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Thimmamma Marrimanu

Thimmamma Marrimanu is the name of a Banyan tree in Anantapur district, located

about 35 km from town Kadiri in the state of Andhra Pradesh, India. It is present in the Indian
Botanical Gardens and is more than 200 years old. It is reported to be the world's biggest
tree with a canopy of 19,107 square metres. Its branches spreads over 8 acres, and hence
was recorded as the biggest tree in the Guinness Book of World Records in 1989

One of the largest trees, named the Great Banyan, is found in Kolkata in India. It is said
to be more than 250 years old. Another such tree, named Doda Alada Mara, is found in the
outskirts of Bangalore. Doda Alada Mara has a spread of around 2.5 acres.[14]

One of the most famous of banyan trees was planted on the island of Kabirvad in
Gujarat. Records show that the Kabirvad tree is more than 300 years old.

Maui, Hawaii has a Banyan tree planted by William Owen Smith in 1873 in Lahaina's
Courthouse Square. It has grown to cover two-thirds of an acre.[14]

In rural India many villages and towns have a traffic circle, a bus stop and a community
gathering place around a big old banyan tree. At night many people come to sit, relax and
chat around it. There is usually a small deity placed and worshipped at its foot. [citation needed]

Ta Prohm in the Angkor Wat temple complex of Cambodia is well known for the giant
banyans that grow up, around and through its walls.

Several banyans can be found near downtown Hilo, Hawaii. Some of them were planted
by celebrities throughout the 20th century and form Banyan Drive.

Banyans also occur in areas of Australia such as the Daintree rainforest in Queensland's
far north. Well known is the Curtain Fig Tree on the Atherton Tablelands.

The first banyan tree in the continental U.S. was planted by Thomas Alva Edison in Fort
Myers, Florida in an attempt with Henry Ford to find a more cost-effective way to produce
rubber for car tires. The tree, originally only 4 feet (1.2 m) tall, now covers an acre of land on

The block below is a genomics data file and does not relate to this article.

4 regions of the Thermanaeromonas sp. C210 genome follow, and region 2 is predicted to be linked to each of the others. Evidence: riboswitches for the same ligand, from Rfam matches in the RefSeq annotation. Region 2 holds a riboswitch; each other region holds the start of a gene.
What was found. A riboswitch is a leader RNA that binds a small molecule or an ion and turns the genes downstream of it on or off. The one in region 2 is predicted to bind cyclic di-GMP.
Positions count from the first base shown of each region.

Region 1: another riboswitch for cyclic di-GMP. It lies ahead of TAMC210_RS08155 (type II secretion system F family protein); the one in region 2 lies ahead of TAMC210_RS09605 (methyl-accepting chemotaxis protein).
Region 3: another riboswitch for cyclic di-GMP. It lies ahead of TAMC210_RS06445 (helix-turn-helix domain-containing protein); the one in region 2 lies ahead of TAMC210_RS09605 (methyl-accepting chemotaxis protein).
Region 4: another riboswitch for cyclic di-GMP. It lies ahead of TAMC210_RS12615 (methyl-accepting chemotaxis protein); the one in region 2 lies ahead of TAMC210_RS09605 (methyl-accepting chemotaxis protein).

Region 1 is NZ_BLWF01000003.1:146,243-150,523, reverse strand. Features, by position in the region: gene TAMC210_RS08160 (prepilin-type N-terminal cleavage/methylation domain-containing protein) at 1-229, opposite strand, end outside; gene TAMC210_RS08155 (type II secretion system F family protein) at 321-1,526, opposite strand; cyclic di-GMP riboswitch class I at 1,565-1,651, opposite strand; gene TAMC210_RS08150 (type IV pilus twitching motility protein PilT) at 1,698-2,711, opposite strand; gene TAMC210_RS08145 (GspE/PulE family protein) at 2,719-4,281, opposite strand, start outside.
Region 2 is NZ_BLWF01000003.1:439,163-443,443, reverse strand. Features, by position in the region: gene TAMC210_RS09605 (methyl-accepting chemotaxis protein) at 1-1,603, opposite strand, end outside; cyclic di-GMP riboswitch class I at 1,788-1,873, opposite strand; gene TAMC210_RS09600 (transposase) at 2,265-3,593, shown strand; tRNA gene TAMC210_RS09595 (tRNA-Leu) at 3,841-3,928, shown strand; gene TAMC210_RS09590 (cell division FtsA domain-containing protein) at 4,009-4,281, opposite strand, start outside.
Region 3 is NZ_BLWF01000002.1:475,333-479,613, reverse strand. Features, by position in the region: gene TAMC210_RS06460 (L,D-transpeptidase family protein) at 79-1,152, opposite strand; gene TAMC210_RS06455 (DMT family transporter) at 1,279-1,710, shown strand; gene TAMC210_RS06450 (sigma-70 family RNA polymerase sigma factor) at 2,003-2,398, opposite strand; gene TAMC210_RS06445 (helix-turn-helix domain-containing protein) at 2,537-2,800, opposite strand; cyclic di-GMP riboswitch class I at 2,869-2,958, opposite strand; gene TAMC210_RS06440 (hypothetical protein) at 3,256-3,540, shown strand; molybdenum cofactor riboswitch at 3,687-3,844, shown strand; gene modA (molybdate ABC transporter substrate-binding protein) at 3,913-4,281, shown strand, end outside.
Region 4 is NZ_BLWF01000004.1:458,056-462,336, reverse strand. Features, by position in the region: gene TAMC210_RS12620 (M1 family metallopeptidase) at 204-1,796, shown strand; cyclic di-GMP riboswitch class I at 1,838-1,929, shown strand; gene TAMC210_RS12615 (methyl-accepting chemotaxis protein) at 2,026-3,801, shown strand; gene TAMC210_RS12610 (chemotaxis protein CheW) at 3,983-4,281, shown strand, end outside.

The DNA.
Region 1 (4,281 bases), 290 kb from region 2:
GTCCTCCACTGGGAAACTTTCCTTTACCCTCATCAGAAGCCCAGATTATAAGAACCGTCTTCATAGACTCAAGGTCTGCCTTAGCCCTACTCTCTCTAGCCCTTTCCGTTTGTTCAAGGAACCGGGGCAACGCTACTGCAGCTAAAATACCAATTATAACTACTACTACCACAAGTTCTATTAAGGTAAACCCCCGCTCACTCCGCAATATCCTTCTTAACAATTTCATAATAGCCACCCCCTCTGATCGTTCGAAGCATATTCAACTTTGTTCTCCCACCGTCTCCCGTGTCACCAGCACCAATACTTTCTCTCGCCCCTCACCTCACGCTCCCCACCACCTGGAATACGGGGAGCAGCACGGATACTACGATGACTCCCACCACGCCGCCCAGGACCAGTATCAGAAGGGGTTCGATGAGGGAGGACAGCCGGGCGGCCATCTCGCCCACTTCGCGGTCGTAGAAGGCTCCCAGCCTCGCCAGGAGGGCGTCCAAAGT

the estate.

One large Banyan tree called Kalpabata is there inside the premises of Jagannath
Temple of Puri. It is considered sacred by the devotees and is supposed to be more than 500
years old.[15]

Famous Banyan Treea in Chennai where Theosophical[16] Society is established. Also

called as Ala Maram [17]

A large Banyan tree (Which kind is uncertain by this author) lives in Cypress Gardens, at
the Legoland theme park located in Winter Haven, Florida. It was planted in 1939 in a 5gallon bucket. [18]

In culture[edit]

Religion and mythology[edit]

Banyan trees figure prominently in several Asian and Pacific religions and myths, including:

In Hinduism, the leaf of the Banyan tree is said to be the resting place for the
god Krishna.

In the Bhagavat Gita Krishna said "There is a banyan tree which has its roots upward and
its branches down, and the Vedic hymns are its leaves. One who knows this tree is the
knower of the Vedas." (Bg 15.1) Here the material world is described as a tree whose
roots are upwards and branches are below. We have experience of a tree whose roots
are upward: if one stands on the bank of a river or any reservoir of water, he can see that
the trees reflected in the water are upside down. The branches go downward and the
roots upward. Similarly, this material world is a reflection of the spiritual world. The
material world is but a shadow of reality. In the shadow there is no reality or substantiality,
but from the shadow we can understand that there is substance and reality.
The banyan tree is also considered sacred and is called "Vat Vriksha" in Sanskrit,
in Telugu known as: '
' ; Ala
' ; Marri Vrikshamu and in Tamil known as: '
Maram. The god Shiva as Dakshinamurthy is nearly always depicted sitting in silence
under the banyan with rishis at his feet. It is thought of as perfectly symbolizing eternal
life due to its seemingly unending expansion.

In modern parlance in the Hindi language, it is known as Bargad, Vatavriksh, and


In Buddhism's Pali canon, the banyan (Pali: nigrodha)[9] is referenced numerous

times.[10] Typical metaphors allude to the banyan's epiphytic nature, likening the
banyan's supplanting of a host tree as comparable to the way sensual desire (kma)
overcomes humans.[11]

The Lam Tsuen Wishing Trees () are banyan, and are a popular shrine
in Hong Kong. They are located near the Tin Hau Temple in Lam Tsuen.

In many stories of Philippine Mythology, the banyan, (locally known

as balete or balite) is said to be home to a variety of spirits (diwata and engkanto)
and demon-like creatures (among the Visayans, specifically, the dili ingon nato,
meaning "those not like us"). Maligno (Evil spirits, from Spanish for 'malign')
associated with it include the kapre(a giant), duwende (dwarves), and
the tikbalang (a creature whose top half is a horse and whose bottom half is human).

Children at a young age are taught never to point at a fully mature banyan tree for

fear of offending the spirits that dwell within them, most especially when they are
new to the place. Filipinos would always utter a respectful word or two to the spirits
in the banyan tree when they are near one, walking near or around it to avoid any
harm. Nearly every Filipino believes that provoking the spirits in a banyan tree can
cause one great harm, illness, misfortune, untold suffering and death.

In Guam, 'Chamorro people believe in tales of taotaomona, duendes and other

spirits. Taotaomona are spirits of the ancient Chamorro that act as guardians to
banyan trees.